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Case Basics
Docket No. 
United States
(Argued the cause for the respondent)
(Department of Justice, argued the cause for the petitioner)
Facts of the Case 

David W. Lanier was convicted under 18 U.S.C. Section 242 of criminally violating the constitutional rights of five women by assaulting them sexually while he served as a state judge. The jury had been instructed that the Government had to prove, as an element of the offense, that Lanier had deprived the victims of their Fourteenth Amendment due process right to liberty, which included the right to be free from sexually motivated physical assaults and coerced sexual battery. The District Court denied Lanier's motion, which sought to dismiss the indictment on the grounds that the law is void for vagueness. The en banc Court of Appeals vacated Lanier's convictions for "lack of any notice to the public that this ambiguous criminal statute includes simple or sexual assault crimes within its coverage." The Court of Appeals held that the law may be imposed only if the constitutional right, said to have been violated, is first identified in a decision of the U.S Supreme Court, and only when the right has been held to apply in a factual situation "fundamentally similar." The court regarded these combined requirements as substantially higher than the "clearly established" standard used to judge qualified immunity in civil cases.


Did the Court of Appeals use a too demanding standard when it ruled that freedom from sexual assault, as included under the Fourteenth Amendment's due process right to liberty, has never been recognized as a federally protected constitutional right and therefore cannot be the basis for a federal prosecution?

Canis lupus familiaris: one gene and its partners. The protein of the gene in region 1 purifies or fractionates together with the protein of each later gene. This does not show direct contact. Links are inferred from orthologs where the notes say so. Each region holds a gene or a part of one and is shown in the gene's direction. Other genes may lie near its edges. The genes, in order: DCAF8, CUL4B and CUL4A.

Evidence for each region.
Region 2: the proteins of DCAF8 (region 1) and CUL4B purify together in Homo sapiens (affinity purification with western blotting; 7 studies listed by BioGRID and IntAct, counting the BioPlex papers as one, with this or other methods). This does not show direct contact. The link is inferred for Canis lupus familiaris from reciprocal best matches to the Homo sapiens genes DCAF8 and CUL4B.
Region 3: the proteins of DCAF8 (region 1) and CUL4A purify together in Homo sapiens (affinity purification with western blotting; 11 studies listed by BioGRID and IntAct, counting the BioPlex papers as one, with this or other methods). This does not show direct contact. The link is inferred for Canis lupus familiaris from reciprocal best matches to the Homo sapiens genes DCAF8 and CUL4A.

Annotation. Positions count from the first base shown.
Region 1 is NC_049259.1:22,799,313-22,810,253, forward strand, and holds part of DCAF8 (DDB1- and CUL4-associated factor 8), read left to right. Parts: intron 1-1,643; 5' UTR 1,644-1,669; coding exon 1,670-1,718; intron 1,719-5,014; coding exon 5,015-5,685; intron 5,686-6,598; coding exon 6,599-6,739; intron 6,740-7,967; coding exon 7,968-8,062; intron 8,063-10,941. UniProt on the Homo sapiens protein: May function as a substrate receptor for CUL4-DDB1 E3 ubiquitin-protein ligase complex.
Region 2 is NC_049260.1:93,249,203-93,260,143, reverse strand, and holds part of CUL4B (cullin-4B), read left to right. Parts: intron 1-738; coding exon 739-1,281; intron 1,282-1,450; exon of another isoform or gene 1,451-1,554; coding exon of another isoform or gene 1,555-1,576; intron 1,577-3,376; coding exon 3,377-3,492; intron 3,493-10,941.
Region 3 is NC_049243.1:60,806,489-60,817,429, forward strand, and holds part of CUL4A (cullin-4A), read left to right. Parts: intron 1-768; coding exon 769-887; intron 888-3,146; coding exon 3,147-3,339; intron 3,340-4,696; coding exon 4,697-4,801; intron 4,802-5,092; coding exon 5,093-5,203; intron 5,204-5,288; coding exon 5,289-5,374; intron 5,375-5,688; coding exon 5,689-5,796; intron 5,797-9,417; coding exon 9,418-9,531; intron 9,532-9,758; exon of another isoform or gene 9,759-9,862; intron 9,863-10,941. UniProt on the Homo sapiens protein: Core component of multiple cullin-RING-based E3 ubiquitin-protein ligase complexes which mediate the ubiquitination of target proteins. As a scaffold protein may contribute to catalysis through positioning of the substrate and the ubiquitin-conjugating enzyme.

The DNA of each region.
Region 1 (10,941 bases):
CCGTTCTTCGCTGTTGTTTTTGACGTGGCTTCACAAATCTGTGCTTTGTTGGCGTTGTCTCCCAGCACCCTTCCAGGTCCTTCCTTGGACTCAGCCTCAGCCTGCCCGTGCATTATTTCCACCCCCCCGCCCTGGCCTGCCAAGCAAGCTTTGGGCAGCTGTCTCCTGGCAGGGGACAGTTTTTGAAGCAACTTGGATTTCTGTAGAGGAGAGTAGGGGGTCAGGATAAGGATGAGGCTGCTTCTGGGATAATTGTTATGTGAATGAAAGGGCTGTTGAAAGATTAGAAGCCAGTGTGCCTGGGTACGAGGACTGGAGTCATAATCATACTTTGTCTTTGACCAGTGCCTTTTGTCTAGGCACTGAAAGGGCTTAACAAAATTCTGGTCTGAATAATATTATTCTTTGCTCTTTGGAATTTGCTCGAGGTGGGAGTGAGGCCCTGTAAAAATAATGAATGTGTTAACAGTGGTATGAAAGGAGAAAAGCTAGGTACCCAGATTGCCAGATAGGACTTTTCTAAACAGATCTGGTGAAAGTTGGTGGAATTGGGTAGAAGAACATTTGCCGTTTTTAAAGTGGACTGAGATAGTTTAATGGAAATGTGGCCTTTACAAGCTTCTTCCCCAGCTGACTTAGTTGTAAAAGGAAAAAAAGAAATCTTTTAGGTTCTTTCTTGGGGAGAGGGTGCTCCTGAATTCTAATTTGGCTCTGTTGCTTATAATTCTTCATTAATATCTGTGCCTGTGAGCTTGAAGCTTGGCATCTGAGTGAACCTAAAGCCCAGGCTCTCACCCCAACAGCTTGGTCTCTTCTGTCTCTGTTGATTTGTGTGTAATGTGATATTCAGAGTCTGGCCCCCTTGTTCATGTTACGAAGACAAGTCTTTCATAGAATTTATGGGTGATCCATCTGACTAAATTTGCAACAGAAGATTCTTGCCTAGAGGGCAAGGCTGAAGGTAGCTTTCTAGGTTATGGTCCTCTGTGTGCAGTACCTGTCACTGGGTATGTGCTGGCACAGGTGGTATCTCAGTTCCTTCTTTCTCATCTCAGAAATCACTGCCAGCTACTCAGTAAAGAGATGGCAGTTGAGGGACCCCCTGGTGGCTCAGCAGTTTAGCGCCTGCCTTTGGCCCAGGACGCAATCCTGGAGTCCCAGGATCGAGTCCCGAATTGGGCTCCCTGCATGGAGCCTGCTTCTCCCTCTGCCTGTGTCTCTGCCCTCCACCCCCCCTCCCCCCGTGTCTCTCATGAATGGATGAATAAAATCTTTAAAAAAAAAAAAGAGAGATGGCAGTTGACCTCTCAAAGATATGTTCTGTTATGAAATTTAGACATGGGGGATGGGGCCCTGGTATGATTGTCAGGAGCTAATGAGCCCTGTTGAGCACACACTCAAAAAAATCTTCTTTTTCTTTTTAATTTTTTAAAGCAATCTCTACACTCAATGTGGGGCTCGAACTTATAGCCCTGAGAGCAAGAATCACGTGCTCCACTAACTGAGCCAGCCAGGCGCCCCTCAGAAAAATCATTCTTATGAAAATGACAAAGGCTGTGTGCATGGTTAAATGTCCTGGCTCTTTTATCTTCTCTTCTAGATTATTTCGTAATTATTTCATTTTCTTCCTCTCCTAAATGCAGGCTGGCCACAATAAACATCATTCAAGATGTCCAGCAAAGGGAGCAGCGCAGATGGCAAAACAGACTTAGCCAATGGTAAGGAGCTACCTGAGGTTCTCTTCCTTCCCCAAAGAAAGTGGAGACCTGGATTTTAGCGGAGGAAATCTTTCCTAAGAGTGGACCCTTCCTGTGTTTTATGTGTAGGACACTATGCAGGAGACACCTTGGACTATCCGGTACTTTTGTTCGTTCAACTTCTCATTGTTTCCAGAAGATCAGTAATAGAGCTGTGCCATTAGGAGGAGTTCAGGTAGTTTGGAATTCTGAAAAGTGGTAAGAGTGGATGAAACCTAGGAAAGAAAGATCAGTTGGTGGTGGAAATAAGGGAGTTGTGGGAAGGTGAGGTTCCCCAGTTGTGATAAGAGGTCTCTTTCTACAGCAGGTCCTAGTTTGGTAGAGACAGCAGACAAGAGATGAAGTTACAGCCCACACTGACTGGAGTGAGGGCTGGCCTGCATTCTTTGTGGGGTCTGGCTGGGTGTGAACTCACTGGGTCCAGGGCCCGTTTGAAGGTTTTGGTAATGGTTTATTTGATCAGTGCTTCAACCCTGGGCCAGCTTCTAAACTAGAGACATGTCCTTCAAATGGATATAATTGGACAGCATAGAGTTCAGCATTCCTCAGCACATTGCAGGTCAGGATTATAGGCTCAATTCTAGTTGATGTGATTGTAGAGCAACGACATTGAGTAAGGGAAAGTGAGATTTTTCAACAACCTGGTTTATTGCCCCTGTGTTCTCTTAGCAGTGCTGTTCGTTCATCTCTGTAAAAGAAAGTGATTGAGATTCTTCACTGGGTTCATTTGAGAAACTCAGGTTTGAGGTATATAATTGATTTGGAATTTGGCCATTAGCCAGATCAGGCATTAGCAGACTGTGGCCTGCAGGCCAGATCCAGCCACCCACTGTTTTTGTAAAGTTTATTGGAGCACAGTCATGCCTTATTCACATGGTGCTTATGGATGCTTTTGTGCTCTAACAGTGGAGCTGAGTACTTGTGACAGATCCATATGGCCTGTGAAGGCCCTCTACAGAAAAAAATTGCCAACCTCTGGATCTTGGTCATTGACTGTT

Decision: 9 votes for United States, 0 vote(s) against
Legal provision: 18 U.S.C. 242

es. In a unanimous decision, authored by Justice David Souter, the Court ruled that the standard of notice that the Court of Appeals employed was higher than the Constitution requires and too demanding. Justice Souter wrote that the Court of Appeals mistakenly concluded that it takes a Supreme Court decision in a "fundamentally similar" case to make a constitutional right specific enough that its violation can be prosecuted. Law makes it a crime to deprive anyone of rights "secured . . . by the Constitution."

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UNITED STATES v. LANIER. The Oyez Project at IIT Chicago-Kent College of Law. 10 March 2015. <http://www.oyez.org/cases/1990-1999/1996/1996_95_1717>.
UNITED STATES v. LANIER, The Oyez Project at IIT Chicago-Kent College of Law, http://www.oyez.org/cases/1990-1999/1996/1996_95_1717 (last visited March 10, 2015).
"UNITED STATES v. LANIER," The Oyez Project at IIT Chicago-Kent College of Law, accessed March 10, 2015, http://www.oyez.org/cases/1990-1999/1996/1996_95_1717.